2010 Washington Blacktail

I’ll keep this post brief.  I was fortunate to have filled my blacktail tag during the final hours of the short Washington late rifle season*, November 18-21 (Thursday-Sunday).

Rubs lines like this in October
are one of the best indicators
of a dominant buck in the area.
I hunted a few hours during three of the four days.  In total I called in and had shot opportunities inside 20-25 yards on six bucks during the last week in October and the recent four-day late season.  Soft doe bleats were more effective than rattling for me this year but I was into rutting action on every hunt as a direct result of active calling and the use of scents.  I encountered only two bucks that got my heart rate up this fall.  Neither presented shots, both were still-hunting spot and stalk, and both about 110″ class 4×4 bucks on public land.

The first good buck I encountered was on October 23rd and he briefly entered my life as a result of careful still-hunting, maybe a bit too careful.  I literally walked up on him in the rain to about 10 feet behind some brush.  I stepped out into a small opening and dang – there’s a shooter blacktail feeding 10 feet away.  His head was down so I quickly took a step back.  Sheilded from the buck by a wall of blackberries, I quickly nocked an arrow and drew my bow.  But at that range he heard my movements.  As I leaned forward at full draw, I was face to face with a hefty buck strung taut as my bow and ready to bolt.  End of that deal.  I had to laugh at my fumble on a gimme P&Y buck.

The next big deer was encountered on Saturday, November 20th in a different area.  After letting a couple rigs roll on past my located, I called him into about 30 yards after stalking to an initial 60 yards.  Expecting to see a doe, he hung up.  As he turned to move away I quickly slipped up on him taking full advantage of the wet, soft ground.  I got to full draw at 22 yards and evaluated every option to thread an arrow into his chest.  Unfortunately there were just too many small limbs that I felt would deflect my shot.  I won’t take risky shots on game so I let down and tried to pull him back.  He knew better.  There wasn’t a doe anywhere in sight so he just moved further down slope into the thick stuff.  I quietly backed out hoping to find him on Sunday morning.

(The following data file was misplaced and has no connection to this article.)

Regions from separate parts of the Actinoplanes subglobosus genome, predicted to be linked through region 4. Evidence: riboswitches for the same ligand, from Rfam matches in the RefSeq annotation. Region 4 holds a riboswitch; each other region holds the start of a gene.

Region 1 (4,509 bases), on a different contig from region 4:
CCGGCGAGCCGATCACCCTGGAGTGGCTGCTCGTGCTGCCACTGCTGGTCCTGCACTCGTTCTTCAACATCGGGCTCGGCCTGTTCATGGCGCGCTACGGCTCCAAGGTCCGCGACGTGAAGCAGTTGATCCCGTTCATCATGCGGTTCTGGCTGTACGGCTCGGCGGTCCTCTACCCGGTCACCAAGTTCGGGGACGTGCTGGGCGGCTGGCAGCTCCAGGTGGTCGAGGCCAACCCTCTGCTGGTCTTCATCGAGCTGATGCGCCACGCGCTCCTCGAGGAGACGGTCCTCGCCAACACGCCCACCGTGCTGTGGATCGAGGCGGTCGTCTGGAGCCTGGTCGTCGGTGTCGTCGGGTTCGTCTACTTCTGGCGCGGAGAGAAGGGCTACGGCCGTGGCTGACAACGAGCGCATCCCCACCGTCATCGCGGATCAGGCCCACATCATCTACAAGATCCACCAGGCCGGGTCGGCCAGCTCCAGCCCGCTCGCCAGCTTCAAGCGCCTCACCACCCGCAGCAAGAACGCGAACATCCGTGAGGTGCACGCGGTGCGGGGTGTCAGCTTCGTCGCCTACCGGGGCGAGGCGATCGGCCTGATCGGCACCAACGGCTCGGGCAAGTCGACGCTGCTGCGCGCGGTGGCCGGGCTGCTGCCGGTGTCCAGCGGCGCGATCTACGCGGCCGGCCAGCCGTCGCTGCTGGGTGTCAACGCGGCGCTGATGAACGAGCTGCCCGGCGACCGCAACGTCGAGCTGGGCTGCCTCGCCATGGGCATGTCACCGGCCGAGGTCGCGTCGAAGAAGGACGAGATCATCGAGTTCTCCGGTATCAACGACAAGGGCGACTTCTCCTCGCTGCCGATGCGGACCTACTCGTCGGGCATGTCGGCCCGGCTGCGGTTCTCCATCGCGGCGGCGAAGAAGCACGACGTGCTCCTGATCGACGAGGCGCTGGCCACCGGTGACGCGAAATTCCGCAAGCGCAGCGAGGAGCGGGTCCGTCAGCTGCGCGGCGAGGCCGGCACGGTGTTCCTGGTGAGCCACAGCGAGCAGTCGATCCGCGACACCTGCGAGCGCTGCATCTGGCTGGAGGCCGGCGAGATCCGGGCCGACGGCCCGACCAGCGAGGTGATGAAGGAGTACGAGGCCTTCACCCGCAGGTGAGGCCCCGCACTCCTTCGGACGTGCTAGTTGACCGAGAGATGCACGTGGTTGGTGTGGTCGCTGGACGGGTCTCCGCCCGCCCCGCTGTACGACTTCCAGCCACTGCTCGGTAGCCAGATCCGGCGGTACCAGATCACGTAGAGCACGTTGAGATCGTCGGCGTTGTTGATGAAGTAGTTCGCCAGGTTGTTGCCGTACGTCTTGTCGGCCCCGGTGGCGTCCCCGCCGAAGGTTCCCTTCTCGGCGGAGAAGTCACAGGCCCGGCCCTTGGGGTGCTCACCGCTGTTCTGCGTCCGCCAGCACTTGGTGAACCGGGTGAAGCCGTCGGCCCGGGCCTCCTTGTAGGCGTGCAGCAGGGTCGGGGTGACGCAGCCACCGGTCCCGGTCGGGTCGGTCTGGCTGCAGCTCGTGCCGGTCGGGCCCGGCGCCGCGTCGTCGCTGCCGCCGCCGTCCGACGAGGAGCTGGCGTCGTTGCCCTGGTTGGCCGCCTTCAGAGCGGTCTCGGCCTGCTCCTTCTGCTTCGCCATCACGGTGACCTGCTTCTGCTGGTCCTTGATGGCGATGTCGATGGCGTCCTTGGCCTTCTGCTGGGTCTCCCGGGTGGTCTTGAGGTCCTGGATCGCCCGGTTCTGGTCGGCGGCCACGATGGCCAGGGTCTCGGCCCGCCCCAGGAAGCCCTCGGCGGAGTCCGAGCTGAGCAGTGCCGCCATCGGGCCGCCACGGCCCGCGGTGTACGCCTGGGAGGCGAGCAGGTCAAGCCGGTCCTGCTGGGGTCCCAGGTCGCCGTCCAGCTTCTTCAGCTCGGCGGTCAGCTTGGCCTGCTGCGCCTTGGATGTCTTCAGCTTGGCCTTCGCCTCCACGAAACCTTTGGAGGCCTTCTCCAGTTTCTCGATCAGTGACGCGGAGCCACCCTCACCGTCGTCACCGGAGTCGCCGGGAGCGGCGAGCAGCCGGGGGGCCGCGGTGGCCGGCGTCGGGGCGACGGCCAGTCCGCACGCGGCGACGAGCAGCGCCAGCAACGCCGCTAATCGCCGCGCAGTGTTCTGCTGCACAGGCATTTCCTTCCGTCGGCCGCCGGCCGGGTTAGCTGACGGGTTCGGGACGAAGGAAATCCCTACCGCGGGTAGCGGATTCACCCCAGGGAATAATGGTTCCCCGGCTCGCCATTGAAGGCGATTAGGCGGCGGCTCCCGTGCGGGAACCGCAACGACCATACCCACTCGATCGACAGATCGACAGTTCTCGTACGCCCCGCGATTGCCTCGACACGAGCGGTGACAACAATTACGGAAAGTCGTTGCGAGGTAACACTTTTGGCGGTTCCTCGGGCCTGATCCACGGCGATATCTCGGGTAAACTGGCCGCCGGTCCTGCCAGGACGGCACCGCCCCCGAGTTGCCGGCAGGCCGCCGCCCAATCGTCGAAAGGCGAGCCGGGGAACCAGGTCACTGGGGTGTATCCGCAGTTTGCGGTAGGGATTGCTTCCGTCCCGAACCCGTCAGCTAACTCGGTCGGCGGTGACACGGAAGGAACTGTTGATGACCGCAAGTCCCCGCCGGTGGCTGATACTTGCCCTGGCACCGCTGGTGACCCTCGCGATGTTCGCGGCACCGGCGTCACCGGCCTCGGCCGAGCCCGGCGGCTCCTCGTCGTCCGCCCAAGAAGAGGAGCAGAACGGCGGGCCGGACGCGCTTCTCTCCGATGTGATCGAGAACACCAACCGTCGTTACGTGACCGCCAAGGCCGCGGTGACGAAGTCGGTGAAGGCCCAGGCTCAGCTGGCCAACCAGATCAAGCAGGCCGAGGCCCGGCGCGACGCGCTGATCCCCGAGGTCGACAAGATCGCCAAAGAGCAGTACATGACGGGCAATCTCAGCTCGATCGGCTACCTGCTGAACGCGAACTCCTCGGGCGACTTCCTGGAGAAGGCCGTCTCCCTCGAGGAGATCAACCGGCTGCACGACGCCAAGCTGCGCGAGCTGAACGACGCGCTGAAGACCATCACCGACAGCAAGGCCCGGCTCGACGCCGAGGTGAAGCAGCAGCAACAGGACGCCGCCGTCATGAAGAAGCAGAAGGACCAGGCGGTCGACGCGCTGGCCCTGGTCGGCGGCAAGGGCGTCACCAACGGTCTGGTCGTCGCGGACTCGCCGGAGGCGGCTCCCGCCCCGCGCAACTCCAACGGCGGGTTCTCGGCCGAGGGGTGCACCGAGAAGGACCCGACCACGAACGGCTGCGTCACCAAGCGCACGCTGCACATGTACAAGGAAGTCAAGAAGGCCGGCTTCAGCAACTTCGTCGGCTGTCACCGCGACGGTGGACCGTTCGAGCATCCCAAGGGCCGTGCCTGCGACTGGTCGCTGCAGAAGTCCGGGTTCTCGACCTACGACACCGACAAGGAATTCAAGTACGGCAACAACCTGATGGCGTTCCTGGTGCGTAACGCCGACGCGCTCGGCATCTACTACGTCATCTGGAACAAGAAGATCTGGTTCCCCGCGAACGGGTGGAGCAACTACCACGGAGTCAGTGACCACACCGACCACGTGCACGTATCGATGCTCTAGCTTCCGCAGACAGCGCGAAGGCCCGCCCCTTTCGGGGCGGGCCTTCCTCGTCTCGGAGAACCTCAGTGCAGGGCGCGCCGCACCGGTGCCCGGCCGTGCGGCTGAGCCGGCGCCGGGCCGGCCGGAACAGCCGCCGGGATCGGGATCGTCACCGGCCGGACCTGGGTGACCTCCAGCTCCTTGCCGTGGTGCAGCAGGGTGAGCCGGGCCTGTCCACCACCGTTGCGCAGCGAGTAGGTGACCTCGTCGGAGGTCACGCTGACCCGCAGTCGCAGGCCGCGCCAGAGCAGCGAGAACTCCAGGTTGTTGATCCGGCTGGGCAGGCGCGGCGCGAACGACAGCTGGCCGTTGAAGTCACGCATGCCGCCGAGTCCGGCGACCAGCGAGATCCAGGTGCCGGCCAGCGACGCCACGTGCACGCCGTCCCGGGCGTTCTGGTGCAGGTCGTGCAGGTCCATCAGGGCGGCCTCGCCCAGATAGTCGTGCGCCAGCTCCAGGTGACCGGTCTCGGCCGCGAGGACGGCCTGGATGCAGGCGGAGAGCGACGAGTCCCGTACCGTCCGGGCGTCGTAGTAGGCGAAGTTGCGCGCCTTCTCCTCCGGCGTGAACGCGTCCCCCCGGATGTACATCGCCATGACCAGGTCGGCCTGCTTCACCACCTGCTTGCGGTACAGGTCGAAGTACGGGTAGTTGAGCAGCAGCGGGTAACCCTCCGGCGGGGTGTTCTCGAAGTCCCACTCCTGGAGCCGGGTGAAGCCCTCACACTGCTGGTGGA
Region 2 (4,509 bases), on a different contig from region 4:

The next morning I got into the area before daylight and set up for some calling at daybreak. I started with a few soft doe bleats, then followed with an abrupt ground-pounding rattling sequence.  I wanted to shock the still, crisp morning with some action!  And it worked.  Immediately, a doe came barreling into my location looking for the source of the ruckus.  She was pacing all around me rubber-necking high and low while I crouched in some blackberries.  A few moments later I heard another deer approaching and got ready.  My buck came right in on a fast walk and admittedly, even at full draw I scanned the area for a larger buck.  But, the clock was ticking and I wasn’t about to pass this buck given there was only a couple hours left for the season.  He’ll eat well.
Given the choice, I’d fill all my blacktail tags on the last day of the season. This maximizes learning opportunity throughout one of the most active times of the year for the mysterious blacktail buck.  I tagged this buck around 4:00 PM on 11-21-10.
I witnessed some incredible action including snort-wheezing for the first time and sparring bucks just 3 yards in front me – on the ground!  Both forkies but a great learning experience to see how my calling turned a quiet morning into two bucks sparring at point blank range within about 10 minutes. I love creating action from thin air. For me, this is what makes bowhunting so special – getting into the minds of the animals I hunt.
Ironically, I had a run in with a really nice 100″-class 3×3 nosing the ground on a fast trot coming straight to me on a trail as I was dragging out my buck.  He was intent on following my scent trail from 6:00 in that morning, which by 3PM was covered in snow.  He busted me dragging that buck and turned inside out trying to put air between us.  Instinct took over and I grunted loudly with my voice and locked him up at 20 yards. Two more soft bleats and he took a few steps to take a better look while moving slightly away toward a brushline.  I pretended to draw my bow to see if I’d have had a shot and sure enough, it was a 25 yards broadside slam dunk.  He just stood there looking at me and he didn’t move again until I picked up my buck’s antlers and started dragging him again.  He just couldn’t resist taking another look and it would have cost him had I not already tagged out.  He was much bigger than my buck and I just had to laugh. Maybe next year…

In the coming days I’ll be back to explore the details of my deer calling sequences, and the careful use of scents to tip the odds in your favor.

Stay tuned!

* I was bowhunting with a rifle tag, during the rifle seasons, which is legal in Washington state provided you follow the rifle season dates and appropriate regulations.  I took my required orange off for the photo because I don’t like my bowhunting success photos filled with orange.

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About the Author

Tom Ryle

Tom Ryle

Tom Ryle's passion for bowhunting has fueled adventures spanning the United States, Canada, and South Africa. He is an official measurer for the Pope and Young Club, NMLRA, NW Big Game Inc., and Oregon Shed Hunters.